Residents and tourists can enjoy Stanley Park and the Aquarium without captives such as cetaceans.

SK: What were the most significant changes to the management of the park that you have seen since you produced these pamphlets?

Greater focus of “non-commercial” activities. The Stanley Park Zoological Society promoting the zoo changed to the Stanley Park Ecological Society with nature walks etc..

Why is Stanley Park and dolphin protection the same issue? It is because there are those who love the park, those who love dolphins and those who love both. Without these long time combined forces against the ongoing aquarium expansion we would have a SeaWorld-size building consuming the park. They could have won to build through Lumberman’s Arch to the waterfront or even take over Brockton Oval.

Stanley Park is Vancouver’s “crown jewel” and you do not cut up a precious treasure. Stanley Park is cherished and you protect what you love.

SK: Your pamphlets focus on nature and history. What do you see as the connection between the two?

PH: As nature was threatened with historic development in the park the brochures educated people about the past so the harmful destruction would not be repeated. There were negative things such as people building homes in the park and, in some cases, historic activities that fitted in with nature such as trail making.

If permitted, the present Vancouver Aquarium will double in size. The public said No More Zoo! and captivity that would include the present penguins and future river otters. They even want to include beaver who are living freely in the park. Others species could include Arctic fox.

The natural beauty of Stanley Park and wildlife inhabitants could be viewed on video cams. The well known “Eagle cam” David Hancock has proposed including ones at Beaver Lake to view the beaver dam. Why put them in Aquarium prisons? A lot can be learned from such observations in the wild. Apparently the new hummingbird one in Esquimalt discovered that they can have four nests annually not the one as previously thought.

Lifeforce has proposed to Parks Board staff several wildlife video cams throughout Stanley Park. The added benefits of such video cams include access to all people (locally and internationally), homebound people, public safety, animal protection, fire/arson monitoring, and much more. This free ecology classroom must be promoted and protected. We live in Super Natural BC and that is more spiritually and financially profitable.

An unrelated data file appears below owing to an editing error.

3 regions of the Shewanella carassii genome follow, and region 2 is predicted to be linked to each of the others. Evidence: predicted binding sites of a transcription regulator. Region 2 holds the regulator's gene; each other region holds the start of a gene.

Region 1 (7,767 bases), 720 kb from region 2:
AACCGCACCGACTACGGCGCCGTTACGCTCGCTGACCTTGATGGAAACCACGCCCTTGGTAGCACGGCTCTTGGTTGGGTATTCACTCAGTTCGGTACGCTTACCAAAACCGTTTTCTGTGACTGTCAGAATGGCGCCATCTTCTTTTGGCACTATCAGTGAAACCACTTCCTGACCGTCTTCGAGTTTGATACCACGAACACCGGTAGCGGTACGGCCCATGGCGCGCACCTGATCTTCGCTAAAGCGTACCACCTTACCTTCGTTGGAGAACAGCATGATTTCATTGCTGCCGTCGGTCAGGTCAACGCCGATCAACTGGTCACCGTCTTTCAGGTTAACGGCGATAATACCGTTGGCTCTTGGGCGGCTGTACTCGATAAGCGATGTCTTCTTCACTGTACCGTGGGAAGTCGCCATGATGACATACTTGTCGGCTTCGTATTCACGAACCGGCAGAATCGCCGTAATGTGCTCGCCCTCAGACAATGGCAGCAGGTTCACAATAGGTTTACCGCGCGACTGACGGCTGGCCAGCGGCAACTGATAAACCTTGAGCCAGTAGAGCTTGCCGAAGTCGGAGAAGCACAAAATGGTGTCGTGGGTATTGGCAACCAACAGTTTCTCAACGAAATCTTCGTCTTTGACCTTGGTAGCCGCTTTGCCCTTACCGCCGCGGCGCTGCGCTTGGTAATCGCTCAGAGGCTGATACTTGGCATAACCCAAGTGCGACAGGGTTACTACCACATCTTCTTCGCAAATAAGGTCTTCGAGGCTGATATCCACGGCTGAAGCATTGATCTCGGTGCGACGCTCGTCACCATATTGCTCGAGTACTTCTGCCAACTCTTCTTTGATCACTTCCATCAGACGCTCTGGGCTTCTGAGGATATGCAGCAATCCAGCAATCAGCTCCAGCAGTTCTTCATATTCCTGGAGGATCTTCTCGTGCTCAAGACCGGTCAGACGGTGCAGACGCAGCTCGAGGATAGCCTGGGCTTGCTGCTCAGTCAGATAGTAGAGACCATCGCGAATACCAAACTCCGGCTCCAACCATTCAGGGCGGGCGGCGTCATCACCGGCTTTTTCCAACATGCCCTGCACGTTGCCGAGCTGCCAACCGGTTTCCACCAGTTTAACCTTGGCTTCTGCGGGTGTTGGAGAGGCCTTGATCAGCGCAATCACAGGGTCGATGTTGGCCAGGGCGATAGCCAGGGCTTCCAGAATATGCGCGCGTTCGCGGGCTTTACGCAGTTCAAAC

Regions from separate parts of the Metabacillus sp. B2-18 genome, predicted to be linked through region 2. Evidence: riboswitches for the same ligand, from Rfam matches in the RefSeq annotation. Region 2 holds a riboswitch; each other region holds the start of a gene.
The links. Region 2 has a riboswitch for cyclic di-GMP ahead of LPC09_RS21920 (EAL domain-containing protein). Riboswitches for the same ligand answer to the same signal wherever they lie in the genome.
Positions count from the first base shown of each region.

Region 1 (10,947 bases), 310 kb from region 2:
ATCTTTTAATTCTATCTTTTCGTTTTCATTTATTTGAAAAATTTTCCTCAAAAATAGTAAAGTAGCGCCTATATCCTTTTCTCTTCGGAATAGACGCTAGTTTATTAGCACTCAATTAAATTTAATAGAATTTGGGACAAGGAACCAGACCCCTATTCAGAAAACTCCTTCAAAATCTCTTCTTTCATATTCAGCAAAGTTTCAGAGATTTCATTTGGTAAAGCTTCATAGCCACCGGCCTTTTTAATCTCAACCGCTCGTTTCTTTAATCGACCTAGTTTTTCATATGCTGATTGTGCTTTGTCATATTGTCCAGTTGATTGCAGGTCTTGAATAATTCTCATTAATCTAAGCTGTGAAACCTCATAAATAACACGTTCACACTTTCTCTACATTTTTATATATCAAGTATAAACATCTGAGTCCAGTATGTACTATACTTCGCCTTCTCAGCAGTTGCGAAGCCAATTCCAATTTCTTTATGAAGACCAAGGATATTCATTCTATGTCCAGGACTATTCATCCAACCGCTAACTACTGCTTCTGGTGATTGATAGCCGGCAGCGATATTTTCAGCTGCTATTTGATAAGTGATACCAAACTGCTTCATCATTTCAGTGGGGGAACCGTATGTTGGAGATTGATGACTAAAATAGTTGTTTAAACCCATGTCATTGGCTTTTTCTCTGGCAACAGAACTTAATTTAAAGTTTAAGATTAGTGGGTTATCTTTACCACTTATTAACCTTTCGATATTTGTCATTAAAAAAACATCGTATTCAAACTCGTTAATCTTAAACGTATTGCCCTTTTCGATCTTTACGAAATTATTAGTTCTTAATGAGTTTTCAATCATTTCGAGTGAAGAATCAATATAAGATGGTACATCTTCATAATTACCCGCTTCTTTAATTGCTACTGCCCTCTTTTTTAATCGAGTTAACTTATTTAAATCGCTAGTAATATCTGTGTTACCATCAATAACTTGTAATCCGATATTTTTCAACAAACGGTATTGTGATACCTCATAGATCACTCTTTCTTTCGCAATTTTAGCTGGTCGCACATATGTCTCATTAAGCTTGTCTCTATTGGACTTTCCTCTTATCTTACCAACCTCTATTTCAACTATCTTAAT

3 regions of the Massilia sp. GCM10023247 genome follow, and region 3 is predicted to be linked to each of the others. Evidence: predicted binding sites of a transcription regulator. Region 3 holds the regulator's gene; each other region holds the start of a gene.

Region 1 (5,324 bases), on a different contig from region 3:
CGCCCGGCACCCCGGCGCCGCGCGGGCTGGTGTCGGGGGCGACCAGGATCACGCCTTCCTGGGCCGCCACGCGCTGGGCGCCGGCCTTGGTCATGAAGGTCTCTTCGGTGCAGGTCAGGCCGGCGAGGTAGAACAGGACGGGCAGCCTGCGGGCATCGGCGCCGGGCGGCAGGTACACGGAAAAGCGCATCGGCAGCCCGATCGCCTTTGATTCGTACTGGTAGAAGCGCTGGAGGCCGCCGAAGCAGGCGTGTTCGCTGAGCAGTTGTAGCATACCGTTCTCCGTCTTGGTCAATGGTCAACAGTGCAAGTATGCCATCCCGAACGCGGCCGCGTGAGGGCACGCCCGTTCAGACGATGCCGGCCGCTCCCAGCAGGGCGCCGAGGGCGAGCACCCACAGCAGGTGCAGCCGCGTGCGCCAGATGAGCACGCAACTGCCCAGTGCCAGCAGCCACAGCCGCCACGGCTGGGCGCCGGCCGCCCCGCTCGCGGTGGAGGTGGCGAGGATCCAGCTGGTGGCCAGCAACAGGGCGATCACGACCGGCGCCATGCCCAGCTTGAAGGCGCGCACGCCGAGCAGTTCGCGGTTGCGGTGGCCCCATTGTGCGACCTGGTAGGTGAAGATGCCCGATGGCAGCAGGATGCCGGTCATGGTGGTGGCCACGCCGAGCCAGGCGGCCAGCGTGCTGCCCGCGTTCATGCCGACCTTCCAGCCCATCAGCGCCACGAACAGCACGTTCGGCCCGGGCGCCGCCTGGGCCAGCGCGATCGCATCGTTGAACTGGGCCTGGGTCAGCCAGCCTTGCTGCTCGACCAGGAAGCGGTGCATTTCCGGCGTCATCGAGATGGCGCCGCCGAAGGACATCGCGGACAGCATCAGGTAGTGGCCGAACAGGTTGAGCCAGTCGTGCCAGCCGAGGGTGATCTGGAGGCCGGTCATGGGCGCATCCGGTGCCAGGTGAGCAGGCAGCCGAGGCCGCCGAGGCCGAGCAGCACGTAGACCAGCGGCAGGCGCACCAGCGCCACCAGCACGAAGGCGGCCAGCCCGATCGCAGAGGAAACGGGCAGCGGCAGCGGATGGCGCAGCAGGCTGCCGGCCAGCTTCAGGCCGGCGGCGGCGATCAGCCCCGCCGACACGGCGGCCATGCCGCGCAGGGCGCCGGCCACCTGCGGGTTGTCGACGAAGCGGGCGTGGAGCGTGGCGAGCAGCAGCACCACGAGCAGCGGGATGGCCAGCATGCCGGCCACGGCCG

Stanley Park itself is a major tourist attraction. It is a free ecology classroom with a diversity of resident and migrating wildlife for all to enjoy. Why imprison wildlife when they can be viewed in their natural homes? Why imprison river otters in the Aquarium when the residents said No More Zoo! Why imprison beaver in the Aquarium when they live freely in Beaver Lake?

SK: What are the most significant ecological characteristics of Stanley Park?

PH: See the brochures. There are many.

© Lifeforce/Peter Hamilton.

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Sean Kheraj

Associate Professor and Vice-Provost Academic at Toronto Metropolitan University
Sean Kheraj is a member of the executive committee of the Network in Canadian History and Environment. He's an associate professor in the Department of History and Vice-Provost Academic at Toronto Metropolitan University. His research and teaching focuses on environmental and Canadian history. He is also the host and producer of Nature's Past, NiCHE's audio podcast series and he blogs at